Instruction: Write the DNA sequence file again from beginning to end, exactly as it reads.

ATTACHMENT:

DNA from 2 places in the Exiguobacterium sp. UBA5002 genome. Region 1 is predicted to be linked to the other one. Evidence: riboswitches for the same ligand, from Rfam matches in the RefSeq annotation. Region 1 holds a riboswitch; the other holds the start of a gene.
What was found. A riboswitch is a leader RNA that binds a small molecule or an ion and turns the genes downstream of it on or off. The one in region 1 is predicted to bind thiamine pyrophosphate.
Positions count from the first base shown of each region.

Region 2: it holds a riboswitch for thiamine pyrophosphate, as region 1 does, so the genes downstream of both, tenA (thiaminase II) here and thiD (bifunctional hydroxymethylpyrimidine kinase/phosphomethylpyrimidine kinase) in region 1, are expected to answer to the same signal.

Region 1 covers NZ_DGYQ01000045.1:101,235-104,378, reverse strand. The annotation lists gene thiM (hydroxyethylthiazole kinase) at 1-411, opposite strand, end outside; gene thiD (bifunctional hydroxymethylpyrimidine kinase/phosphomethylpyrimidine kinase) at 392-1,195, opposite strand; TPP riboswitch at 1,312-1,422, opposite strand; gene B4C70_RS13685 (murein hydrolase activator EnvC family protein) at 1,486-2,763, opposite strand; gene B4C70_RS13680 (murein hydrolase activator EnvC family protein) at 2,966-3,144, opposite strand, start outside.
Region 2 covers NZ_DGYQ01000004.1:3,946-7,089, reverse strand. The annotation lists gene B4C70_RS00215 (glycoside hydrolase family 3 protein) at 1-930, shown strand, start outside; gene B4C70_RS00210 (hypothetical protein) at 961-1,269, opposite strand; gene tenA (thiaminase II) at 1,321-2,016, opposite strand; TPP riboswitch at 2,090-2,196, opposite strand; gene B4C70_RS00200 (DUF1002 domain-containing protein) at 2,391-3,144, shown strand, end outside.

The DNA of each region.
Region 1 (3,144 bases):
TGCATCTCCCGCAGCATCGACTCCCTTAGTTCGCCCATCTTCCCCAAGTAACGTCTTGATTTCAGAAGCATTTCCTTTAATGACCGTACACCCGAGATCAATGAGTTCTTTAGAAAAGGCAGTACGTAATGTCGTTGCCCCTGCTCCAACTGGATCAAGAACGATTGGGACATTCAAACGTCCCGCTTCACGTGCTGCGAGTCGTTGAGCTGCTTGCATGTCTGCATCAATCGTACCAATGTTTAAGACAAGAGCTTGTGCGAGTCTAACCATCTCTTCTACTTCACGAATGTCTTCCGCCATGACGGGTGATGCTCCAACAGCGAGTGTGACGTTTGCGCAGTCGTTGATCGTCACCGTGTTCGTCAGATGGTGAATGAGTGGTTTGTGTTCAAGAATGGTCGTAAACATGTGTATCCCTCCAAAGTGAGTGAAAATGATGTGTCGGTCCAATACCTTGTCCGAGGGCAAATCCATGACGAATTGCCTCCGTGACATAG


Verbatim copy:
DNA from 2 places in the Exiguobacterium sp. UBA5002 genome. Region 1 is predicted to be linked to the other one. Evidence: riboswitches for the same ligand, from Rfam matches in the RefSeq annotation. Region 1 holds a riboswitch; the other holds the start of a gene.
What was found. A riboswitch is a leader RNA that binds a small molecule or an ion and turns the genes downstream of it on or off. The one in region 1 is predicted to bind thiamine pyrophosphate.
Positions count from the first base shown of each region.

Region 2: it holds a riboswitch for thiamine pyrophosphate, as region 1 does, so the genes downstream of both, tenA (thiaminase II) here and thiD (bifunctional hydroxymethylpyrimidine kinase/phosphomethylpyrimidine kinase) in region 1, are expected to answer to the same signal.

Region 1 covers NZ_DGYQ01000045.1:101,235-104,378, reverse strand. The annotation lists gene thiM (hydroxyethylthiazole kinase) at 1-411, opposite strand, end outside; gene thiD (bifunctional hydroxymethylpyrimidine kinase/phosphomethylpyrimidine kinase) at 392-1,195, opposite strand; TPP riboswitch at 1,312-1,422, opposite strand; gene B4C70_RS13685 (murein hydrolase activator EnvC family protein) at 1,486-2,763, opposite strand; gene B4C70_RS13680 (murein hydrolase activator EnvC family protein) at 2,966-3,144, opposite strand, start outside.
Region 2 covers NZ_DGYQ01000004.1:3,946-7,089, reverse strand. The annotation lists gene B4C70_RS00215 (glycoside hydrolase family 3 protein) at 1-930, shown strand, start outside; gene B4C70_RS00210 (hypothetical protein) at 961-1,269, opposite strand; gene tenA (thiaminase II) at 1,321-2,016, opposite strand; TPP riboswitch at 2,090-2,196, opposite strand; gene B4C70_RS00200 (DUF1002 domain-containing protein) at 2,391-3,144, shown strand, end outside.

The DNA of each region.
Region 1 (3,144 bases):
TGCATCTCCCGCAGCATCGACTCCCTTAGTTCGCCCATCTTCCCCAAGTAACGTCTTGATTTCAGAAGCATTTCCTTTAATGACCGTACACCCGAGATCAATGAGTTCTTTAGAAAAGGCAGTACGTAATGTCGTTGCCCCTGCTCCAACTGGATCAAGAACGATTGGGACATTCAAACGTCCCGCTTCACGTGCTGCGAGTCGTTGAGCTGCTTGCATGTCTGCATCAATCGTACCAATGTTTAAGACAAGAGCTTGTGCGAGTCTAACCATCTCTTCTACTTCACGAATGTCTTCCGCCATGACGGGTGATGCTCCAACAGCGAGTGTGACGTTTGCGCAGTCGTTGATCGTCACCGTGTTCGTCAGATGGTGAATGAGTGGTTTGTGTTCAAGAATGGTCGTAAACATGTGTATCCCTCCAAAGTGAGTGAAAATGATGTGTCGGTCCAATACCTTGTCCGAGGGCAAATCCATGACGAATTGCCTCCGTGACATAG